Lawyers hire for recession
Sunday 09 August 1998
While debate continues about the likelihood of recession and its severity, this development will be seen as further evidence that a downturn in the economy is imminent. This is bad news for most, but for some lawyers, it offers a chance to boost substantially their already considerable earnings.
"Insolvency work was a major source of income during the last recession, and we would like it to be so again" said John Rink, managing partner at Allen & Overy. "We stay very close to our clients, and we know what effects events in Asia are having on them. And we know what effect the pressure of the pound is having on our clients here, and we talk to them."
Nicholas Frome, partner in charge of insolvency at Lovell White Durrant, said: "We certainly have some additional recruits, but we've got a very strong insolvency base, so I'm not sure that we see a huge need to be adding too many numbers to those at the moment. But we know others are. They keep knocking on our door, trying to nick our assistants and that kind of thing. We have seen it before because we are an obvious source of trained insolvency lawyers."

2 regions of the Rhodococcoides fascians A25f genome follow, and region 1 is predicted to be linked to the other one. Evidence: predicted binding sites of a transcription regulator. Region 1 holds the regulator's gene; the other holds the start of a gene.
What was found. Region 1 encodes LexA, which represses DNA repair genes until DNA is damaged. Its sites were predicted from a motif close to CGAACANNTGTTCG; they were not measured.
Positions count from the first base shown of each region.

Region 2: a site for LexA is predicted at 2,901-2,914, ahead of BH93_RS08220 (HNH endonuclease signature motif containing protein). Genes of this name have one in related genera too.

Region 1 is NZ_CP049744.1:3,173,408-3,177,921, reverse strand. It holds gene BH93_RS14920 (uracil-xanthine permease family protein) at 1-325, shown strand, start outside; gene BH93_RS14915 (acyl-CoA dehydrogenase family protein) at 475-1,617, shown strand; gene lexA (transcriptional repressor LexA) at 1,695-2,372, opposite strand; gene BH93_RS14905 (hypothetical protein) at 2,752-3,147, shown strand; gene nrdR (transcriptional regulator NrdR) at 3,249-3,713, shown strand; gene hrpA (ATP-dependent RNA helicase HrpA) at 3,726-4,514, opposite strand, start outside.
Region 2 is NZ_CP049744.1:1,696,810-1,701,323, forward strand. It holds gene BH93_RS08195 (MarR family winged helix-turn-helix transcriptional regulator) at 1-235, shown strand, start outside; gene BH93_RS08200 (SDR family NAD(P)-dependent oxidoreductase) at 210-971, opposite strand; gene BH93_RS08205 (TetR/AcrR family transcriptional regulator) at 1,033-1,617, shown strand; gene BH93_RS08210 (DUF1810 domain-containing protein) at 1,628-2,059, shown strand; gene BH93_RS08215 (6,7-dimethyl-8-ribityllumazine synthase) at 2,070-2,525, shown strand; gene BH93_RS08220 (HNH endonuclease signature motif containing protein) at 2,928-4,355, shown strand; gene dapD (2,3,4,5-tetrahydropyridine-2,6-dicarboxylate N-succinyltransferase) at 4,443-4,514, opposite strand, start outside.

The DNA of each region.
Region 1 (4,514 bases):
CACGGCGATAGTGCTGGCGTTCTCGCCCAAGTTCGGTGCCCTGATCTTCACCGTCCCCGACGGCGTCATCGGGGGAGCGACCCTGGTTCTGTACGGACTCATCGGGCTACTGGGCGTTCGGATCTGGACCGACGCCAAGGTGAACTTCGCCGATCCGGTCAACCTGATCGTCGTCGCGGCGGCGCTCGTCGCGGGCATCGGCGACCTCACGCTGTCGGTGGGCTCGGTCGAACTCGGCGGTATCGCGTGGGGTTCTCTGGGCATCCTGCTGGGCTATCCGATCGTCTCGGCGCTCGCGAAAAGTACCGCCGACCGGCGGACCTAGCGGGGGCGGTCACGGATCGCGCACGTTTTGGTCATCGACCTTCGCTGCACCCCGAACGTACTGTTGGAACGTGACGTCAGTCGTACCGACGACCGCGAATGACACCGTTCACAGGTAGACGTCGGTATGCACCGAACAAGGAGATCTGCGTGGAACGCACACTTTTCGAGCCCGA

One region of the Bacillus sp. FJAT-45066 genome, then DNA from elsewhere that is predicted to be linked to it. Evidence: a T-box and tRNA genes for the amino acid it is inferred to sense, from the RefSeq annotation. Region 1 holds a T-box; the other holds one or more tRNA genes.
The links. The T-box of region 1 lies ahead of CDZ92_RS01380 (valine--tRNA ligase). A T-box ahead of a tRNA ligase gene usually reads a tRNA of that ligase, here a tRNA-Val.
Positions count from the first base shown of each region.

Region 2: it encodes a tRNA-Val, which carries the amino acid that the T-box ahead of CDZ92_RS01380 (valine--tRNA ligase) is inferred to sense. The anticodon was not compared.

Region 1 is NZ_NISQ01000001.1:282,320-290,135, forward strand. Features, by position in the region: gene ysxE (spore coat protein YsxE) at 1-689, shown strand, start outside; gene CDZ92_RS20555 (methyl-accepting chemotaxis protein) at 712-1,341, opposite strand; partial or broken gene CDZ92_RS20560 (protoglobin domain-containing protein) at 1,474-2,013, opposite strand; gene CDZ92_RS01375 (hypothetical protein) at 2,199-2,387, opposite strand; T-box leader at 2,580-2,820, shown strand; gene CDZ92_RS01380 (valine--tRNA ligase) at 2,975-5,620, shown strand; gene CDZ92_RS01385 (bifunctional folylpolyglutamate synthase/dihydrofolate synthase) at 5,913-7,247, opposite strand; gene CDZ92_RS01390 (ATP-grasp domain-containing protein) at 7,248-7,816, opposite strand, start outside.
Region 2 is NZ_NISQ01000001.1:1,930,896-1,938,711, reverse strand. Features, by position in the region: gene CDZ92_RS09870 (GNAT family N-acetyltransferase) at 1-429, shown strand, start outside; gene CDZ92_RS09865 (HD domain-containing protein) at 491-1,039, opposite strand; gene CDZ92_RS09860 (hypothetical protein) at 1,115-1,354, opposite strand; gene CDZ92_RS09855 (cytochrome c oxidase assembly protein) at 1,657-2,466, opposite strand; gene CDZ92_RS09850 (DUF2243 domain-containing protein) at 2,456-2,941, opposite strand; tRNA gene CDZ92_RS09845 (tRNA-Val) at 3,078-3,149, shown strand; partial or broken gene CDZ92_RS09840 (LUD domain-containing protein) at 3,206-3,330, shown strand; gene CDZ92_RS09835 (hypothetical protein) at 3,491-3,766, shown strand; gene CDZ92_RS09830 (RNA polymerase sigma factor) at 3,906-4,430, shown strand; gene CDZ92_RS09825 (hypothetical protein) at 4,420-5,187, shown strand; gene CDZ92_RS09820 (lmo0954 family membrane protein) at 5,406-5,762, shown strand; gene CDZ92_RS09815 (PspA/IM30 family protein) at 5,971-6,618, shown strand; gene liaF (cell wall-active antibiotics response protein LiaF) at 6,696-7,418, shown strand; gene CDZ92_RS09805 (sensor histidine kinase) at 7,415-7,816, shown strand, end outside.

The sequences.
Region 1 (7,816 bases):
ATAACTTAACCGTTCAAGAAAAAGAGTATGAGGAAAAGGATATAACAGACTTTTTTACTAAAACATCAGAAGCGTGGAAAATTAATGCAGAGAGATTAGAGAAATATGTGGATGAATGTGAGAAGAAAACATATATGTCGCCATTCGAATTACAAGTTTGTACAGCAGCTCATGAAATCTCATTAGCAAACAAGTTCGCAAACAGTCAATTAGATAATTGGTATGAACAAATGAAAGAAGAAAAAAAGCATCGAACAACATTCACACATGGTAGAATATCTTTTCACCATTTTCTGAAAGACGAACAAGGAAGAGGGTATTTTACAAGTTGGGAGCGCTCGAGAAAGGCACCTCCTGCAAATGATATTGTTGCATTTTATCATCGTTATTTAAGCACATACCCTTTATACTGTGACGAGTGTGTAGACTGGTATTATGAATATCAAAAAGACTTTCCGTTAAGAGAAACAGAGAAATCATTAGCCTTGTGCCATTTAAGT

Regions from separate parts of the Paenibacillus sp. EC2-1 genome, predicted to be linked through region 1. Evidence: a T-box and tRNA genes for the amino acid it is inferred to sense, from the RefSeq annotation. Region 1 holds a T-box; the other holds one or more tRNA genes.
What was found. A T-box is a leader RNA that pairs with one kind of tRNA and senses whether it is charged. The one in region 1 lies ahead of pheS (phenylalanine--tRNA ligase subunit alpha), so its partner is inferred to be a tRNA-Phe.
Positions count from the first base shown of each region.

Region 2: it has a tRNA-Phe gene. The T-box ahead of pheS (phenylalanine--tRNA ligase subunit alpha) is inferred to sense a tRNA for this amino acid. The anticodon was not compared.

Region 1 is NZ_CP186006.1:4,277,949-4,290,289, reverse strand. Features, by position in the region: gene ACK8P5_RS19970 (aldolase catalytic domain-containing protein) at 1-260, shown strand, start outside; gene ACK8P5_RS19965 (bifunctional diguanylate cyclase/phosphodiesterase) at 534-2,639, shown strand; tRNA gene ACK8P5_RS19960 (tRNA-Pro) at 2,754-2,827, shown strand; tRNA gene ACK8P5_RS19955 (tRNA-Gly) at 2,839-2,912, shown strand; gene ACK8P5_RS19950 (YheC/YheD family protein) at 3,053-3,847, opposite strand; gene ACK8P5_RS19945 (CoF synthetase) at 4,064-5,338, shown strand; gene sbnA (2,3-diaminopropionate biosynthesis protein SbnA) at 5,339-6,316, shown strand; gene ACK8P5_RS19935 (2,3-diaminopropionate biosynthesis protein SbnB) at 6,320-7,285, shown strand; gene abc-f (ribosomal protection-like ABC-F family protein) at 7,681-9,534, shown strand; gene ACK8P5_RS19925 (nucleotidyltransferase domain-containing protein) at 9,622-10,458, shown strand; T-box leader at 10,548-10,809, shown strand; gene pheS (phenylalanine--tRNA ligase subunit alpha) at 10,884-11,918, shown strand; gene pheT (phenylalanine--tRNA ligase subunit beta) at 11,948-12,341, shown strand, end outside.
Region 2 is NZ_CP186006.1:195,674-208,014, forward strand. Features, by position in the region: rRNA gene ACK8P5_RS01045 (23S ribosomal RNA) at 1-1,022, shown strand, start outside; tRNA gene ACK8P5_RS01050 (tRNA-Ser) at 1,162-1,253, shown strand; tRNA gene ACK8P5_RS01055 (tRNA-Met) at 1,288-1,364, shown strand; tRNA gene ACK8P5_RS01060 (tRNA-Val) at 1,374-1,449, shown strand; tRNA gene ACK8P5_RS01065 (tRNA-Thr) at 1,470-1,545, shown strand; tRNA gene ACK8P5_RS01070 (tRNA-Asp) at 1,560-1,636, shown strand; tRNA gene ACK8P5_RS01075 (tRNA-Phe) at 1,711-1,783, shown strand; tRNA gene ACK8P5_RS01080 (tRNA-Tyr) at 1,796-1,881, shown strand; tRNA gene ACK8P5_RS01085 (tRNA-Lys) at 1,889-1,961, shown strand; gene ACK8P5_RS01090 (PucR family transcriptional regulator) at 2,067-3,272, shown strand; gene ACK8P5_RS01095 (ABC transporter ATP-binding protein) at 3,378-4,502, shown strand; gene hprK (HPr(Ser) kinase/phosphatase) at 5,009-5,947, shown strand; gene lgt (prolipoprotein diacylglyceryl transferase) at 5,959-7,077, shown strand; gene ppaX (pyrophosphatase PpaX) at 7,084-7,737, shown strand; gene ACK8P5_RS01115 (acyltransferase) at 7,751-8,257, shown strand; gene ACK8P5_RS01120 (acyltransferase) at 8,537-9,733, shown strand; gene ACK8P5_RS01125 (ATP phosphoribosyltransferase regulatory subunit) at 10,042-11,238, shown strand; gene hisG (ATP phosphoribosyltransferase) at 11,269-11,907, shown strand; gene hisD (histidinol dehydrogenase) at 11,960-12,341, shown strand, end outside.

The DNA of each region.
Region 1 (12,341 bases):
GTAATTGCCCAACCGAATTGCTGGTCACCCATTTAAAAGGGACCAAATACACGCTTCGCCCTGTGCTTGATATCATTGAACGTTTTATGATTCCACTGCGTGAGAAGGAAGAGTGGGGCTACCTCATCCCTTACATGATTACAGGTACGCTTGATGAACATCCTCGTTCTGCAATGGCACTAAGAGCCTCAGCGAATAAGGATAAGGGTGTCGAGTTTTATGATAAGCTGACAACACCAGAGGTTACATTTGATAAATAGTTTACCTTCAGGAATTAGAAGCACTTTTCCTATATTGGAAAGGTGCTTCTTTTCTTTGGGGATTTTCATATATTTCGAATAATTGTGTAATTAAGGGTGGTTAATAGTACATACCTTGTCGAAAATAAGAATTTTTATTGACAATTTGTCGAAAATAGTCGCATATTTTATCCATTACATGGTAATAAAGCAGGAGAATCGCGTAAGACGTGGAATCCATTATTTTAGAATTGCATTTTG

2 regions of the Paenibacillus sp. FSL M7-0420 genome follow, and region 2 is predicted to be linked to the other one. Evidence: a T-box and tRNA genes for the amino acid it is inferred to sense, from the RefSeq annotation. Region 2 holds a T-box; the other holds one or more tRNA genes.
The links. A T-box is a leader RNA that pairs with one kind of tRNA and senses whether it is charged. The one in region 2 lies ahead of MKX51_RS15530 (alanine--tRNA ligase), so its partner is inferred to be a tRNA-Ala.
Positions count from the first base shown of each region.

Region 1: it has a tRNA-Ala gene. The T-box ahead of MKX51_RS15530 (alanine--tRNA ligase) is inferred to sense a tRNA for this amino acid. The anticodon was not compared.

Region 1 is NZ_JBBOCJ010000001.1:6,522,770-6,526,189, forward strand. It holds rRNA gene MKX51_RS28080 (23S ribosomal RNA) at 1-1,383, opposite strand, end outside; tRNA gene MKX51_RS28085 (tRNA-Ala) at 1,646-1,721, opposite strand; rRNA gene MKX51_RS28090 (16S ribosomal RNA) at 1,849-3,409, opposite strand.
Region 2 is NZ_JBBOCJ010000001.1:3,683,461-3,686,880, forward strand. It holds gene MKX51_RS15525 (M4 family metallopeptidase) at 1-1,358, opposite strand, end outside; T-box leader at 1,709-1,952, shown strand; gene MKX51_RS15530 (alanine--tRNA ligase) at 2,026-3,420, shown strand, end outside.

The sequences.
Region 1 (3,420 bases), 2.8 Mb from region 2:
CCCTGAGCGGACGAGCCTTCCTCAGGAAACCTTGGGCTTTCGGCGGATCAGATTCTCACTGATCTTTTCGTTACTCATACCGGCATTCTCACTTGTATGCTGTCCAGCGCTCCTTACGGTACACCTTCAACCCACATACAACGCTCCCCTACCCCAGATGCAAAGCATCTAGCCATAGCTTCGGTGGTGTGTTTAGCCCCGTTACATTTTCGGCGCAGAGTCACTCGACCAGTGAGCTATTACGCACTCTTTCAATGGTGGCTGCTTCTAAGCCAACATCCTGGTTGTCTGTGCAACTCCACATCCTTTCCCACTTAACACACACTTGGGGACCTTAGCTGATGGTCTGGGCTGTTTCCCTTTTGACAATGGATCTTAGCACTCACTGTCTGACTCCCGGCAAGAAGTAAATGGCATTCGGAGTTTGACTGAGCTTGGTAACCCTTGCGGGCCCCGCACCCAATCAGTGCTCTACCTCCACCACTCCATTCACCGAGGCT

Other firms are also reporting having staff poached by firms looking to make the most of a recession. The demand for insolvency lawyers has also been fuelled by the fact that many have relocated to deal with corporate problems in Asia.
While some firms consider insolvency work as a core part of their business, others simply hire insolvency lawyers when they sense a recession approaching. Duncan Mosley, a partner of Dibb Lupton Alsop, which specialises in insolvency, said: "A lot of firms treat insolvency work with a bandwagon approach: they see something coming and jump on. There are a few commercial lawyers and a few litigators who in the good times don't do any insolvency work, and then turn their hand to it when a recession comes along."
And it is not just established firms that see opportunities. An article in Lex, a careers magazine for aspiring lawyers, is advising its readers that other peoples' misfortunes may provide a welcome opportunity for the newly-qualified lawyer looking for work.
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